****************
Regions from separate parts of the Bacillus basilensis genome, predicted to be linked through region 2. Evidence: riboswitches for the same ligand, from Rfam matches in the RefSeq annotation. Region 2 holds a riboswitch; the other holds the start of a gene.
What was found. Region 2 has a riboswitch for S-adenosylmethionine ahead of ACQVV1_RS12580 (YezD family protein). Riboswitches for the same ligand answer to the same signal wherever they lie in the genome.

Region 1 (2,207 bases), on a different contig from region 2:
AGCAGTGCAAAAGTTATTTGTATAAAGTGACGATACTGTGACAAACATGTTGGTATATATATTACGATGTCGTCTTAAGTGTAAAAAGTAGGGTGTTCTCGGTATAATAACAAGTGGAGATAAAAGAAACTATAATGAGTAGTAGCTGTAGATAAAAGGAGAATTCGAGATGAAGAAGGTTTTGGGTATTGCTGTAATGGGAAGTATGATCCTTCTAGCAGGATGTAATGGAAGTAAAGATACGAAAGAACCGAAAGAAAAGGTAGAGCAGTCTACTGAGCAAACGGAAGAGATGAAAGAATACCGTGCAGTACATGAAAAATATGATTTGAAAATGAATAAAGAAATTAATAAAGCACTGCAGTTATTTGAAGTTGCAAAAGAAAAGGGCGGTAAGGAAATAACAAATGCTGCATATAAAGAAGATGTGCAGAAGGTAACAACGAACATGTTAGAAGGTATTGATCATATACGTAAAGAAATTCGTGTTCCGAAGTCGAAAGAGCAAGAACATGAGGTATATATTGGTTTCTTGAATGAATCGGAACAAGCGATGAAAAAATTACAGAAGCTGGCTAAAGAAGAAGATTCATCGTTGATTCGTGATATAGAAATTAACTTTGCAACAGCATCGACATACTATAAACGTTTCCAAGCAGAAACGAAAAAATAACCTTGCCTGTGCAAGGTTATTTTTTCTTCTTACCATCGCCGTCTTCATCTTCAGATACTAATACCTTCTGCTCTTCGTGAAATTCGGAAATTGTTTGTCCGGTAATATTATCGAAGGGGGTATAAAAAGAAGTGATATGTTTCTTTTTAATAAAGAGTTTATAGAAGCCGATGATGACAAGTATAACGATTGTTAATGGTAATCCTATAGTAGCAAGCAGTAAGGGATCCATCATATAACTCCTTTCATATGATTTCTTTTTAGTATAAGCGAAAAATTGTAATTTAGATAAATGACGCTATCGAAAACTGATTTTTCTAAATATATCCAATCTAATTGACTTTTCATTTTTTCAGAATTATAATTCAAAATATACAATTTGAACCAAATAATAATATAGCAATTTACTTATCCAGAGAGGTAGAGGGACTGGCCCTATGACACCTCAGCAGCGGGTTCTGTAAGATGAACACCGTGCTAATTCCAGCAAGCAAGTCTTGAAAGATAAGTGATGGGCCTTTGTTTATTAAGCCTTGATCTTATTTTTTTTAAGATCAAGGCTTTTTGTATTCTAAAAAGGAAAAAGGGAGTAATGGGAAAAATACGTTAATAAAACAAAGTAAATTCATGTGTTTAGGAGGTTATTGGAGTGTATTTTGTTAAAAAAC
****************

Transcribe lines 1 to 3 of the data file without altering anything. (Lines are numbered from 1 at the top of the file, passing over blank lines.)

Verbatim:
Regions from separate parts of the Bacillus basilensis genome, predicted to be linked through region 2. Evidence: riboswitches for the same ligand, from Rfam matches in the RefSeq annotation. Region 2 holds a riboswitch; the other holds the start of a gene.
What was found. Region 2 has a riboswitch for S-adenosylmethionine ahead of ACQVV1_RS12580 (YezD family protein). Riboswitches for the same ligand answer to the same signal wherever they lie in the genome.

Region 1 (2,207 bases), on a different contig from region 2: